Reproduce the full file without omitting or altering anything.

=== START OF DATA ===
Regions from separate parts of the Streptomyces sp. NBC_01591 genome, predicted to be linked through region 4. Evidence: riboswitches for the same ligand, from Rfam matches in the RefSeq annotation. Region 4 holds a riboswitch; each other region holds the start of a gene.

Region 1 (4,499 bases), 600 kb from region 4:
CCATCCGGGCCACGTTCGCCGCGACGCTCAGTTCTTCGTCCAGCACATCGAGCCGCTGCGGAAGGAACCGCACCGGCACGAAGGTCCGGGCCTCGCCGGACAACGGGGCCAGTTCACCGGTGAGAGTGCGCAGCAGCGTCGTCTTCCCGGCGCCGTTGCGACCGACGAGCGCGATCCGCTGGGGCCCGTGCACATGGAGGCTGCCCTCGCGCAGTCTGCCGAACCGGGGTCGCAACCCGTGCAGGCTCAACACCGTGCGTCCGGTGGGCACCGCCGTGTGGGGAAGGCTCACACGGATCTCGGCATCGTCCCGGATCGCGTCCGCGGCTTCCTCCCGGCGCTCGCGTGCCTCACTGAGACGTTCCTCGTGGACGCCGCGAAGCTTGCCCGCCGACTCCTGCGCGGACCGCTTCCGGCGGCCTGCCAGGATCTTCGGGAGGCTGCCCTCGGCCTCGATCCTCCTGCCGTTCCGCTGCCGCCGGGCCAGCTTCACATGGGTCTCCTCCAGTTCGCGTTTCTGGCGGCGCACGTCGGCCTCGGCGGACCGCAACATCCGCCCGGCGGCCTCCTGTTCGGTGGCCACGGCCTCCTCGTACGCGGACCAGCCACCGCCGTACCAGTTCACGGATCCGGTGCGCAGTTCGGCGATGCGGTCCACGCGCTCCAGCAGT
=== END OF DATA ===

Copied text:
Regions from separate parts of the Streptomyces sp. NBC_01591 genome, predicted to be linked through region 4. Evidence: riboswitches for the same ligand, from Rfam matches in the RefSeq annotation. Region 4 holds a riboswitch; each other region holds the start of a gene.

Region 1 (4,499 bases), 600 kb from region 4:
CCATCCGGGCCACGTTCGCCGCGACGCTCAGTTCTTCGTCCAGCACATCGAGCCGCTGCGGAAGGAACCGCACCGGCACGAAGGTCCGGGCCTCGCCGGACAACGGGGCCAGTTCACCGGTGAGAGTGCGCAGCAGCGTCGTCTTCCCGGCGCCGTTGCGACCGACGAGCGCGATCCGCTGGGGCCCGTGCACATGGAGGCTGCCCTCGCGCAGTCTGCCGAACCGGGGTCGCAACCCGTGCAGGCTCAACACCGTGCGTCCGGTGGGCACCGCCGTGTGGGGAAGGCTCACACGGATCTCGGCATCGTCCCGGATCGCGTCCGCGGCTTCCTCCCGGCGCTCGCGTGCCTCACTGAGACGTTCCTCGTGGACGCCGCGAAGCTTGCCCGCCGACTCCTGCGCGGACCGCTTCCGGCGGCCTGCCAGGATCTTCGGGAGGCTGCCCTCGGCCTCGATCCTCCTGCCGTTCCGCTGCCGCCGGGCCAGCTTCACATGGGTCTCCTCCAGTTCGCGTTTCTGGCGGCGCACGTCGGCCTCGGCGGACCGCAACATCCGCCCGGCGGCCTCCTGTTCGGTGGCCACGGCCTCCTCGTACGCGGACCAGCCACCGCCGTACCAGTTCACGGATCCGGTGCGCAGTTCGGCGATGCGGTCCACGCGCTCCAGCAGT